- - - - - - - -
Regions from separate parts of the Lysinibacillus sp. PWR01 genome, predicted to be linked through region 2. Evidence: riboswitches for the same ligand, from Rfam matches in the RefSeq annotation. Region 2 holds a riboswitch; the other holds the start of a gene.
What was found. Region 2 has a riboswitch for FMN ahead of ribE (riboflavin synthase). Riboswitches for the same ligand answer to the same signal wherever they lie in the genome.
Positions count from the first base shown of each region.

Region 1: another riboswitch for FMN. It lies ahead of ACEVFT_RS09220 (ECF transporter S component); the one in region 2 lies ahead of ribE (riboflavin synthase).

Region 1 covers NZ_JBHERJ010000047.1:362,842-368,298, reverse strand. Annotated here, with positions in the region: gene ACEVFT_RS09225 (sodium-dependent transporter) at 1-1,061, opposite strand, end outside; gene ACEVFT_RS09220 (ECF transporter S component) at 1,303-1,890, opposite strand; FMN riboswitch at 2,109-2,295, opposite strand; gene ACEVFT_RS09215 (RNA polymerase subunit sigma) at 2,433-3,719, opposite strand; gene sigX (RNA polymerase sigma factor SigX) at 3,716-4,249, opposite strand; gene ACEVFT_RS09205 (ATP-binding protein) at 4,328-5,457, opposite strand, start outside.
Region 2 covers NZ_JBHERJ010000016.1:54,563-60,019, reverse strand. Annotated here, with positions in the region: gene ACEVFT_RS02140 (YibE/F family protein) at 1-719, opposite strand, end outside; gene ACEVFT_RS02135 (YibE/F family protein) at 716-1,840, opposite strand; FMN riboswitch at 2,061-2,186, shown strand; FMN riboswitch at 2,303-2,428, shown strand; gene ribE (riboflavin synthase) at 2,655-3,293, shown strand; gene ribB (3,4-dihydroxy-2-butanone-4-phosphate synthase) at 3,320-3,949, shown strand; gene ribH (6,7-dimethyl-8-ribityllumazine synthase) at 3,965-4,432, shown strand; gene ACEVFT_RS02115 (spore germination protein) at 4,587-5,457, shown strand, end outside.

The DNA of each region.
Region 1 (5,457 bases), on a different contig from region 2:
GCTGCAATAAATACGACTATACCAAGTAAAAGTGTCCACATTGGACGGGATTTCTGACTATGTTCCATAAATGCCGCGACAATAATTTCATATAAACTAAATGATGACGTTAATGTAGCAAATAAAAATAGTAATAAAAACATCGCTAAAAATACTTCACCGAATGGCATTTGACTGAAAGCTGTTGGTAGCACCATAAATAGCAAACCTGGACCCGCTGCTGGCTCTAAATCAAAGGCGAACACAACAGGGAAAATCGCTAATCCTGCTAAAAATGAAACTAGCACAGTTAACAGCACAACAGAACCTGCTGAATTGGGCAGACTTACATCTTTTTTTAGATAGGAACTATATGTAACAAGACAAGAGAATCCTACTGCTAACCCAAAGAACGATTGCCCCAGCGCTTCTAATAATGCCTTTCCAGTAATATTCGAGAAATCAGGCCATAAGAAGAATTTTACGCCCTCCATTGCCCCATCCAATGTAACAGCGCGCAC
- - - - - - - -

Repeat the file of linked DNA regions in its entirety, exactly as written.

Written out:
Regions from separate parts of the Lysinibacillus sp. PWR01 genome, predicted to be linked through region 2. Evidence: riboswitches for the same ligand, from Rfam matches in the RefSeq annotation. Region 2 holds a riboswitch; the other holds the start of a gene.
What was found. Region 2 has a riboswitch for FMN ahead of ribE (riboflavin synthase). Riboswitches for the same ligand answer to the same signal wherever they lie in the genome.
Positions count from the first base shown of each region.

Region 1: another riboswitch for FMN. It lies ahead of ACEVFT_RS09220 (ECF transporter S component); the one in region 2 lies ahead of ribE (riboflavin synthase).

Region 1 covers NZ_JBHERJ010000047.1:362,842-368,298, reverse strand. Annotated here, with positions in the region: gene ACEVFT_RS09225 (sodium-dependent transporter) at 1-1,061, opposite strand, end outside; gene ACEVFT_RS09220 (ECF transporter S component) at 1,303-1,890, opposite strand; FMN riboswitch at 2,109-2,295, opposite strand; gene ACEVFT_RS09215 (RNA polymerase subunit sigma) at 2,433-3,719, opposite strand; gene sigX (RNA polymerase sigma factor SigX) at 3,716-4,249, opposite strand; gene ACEVFT_RS09205 (ATP-binding protein) at 4,328-5,457, opposite strand, start outside.
Region 2 covers NZ_JBHERJ010000016.1:54,563-60,019, reverse strand. Annotated here, with positions in the region: gene ACEVFT_RS02140 (YibE/F family protein) at 1-719, opposite strand, end outside; gene ACEVFT_RS02135 (YibE/F family protein) at 716-1,840, opposite strand; FMN riboswitch at 2,061-2,186, shown strand; FMN riboswitch at 2,303-2,428, shown strand; gene ribE (riboflavin synthase) at 2,655-3,293, shown strand; gene ribB (3,4-dihydroxy-2-butanone-4-phosphate synthase) at 3,320-3,949, shown strand; gene ribH (6,7-dimethyl-8-ribityllumazine synthase) at 3,965-4,432, shown strand; gene ACEVFT_RS02115 (spore germination protein) at 4,587-5,457, shown strand, end outside.

The DNA of each region.
Region 1 (5,457 bases), on a different contig from region 2:
GCTGCAATAAATACGACTATACCAAGTAAAAGTGTCCACATTGGACGGGATTTCTGACTATGTTCCATAAATGCCGCGACAATAATTTCATATAAACTAAATGATGACGTTAATGTAGCAAATAAAAATAGTAATAAAAACATCGCTAAAAATACTTCACCGAATGGCATTTGACTGAAAGCTGTTGGTAGCACCATAAATAGCAAACCTGGACCCGCTGCTGGCTCTAAATCAAAGGCGAACACAACAGGGAAAATCGCTAATCCTGCTAAAAATGAAACTAGCACAGTTAACAGCACAACAGAACCTGCTGAATTGGGCAGACTTACATCTTTTTTTAGATAGGAACTATATGTAACAAGACAAGAGAATCCTACTGCTAACCCAAAGAACGATTGCCCCAGCGCTTCTAATAATGCCTTTCCAGTAATATTCGAGAAATCAGGCCATAAGAAGAATTTTACGCCCTCCATTGCCCCATCCAATGTAACAGCGCGCAC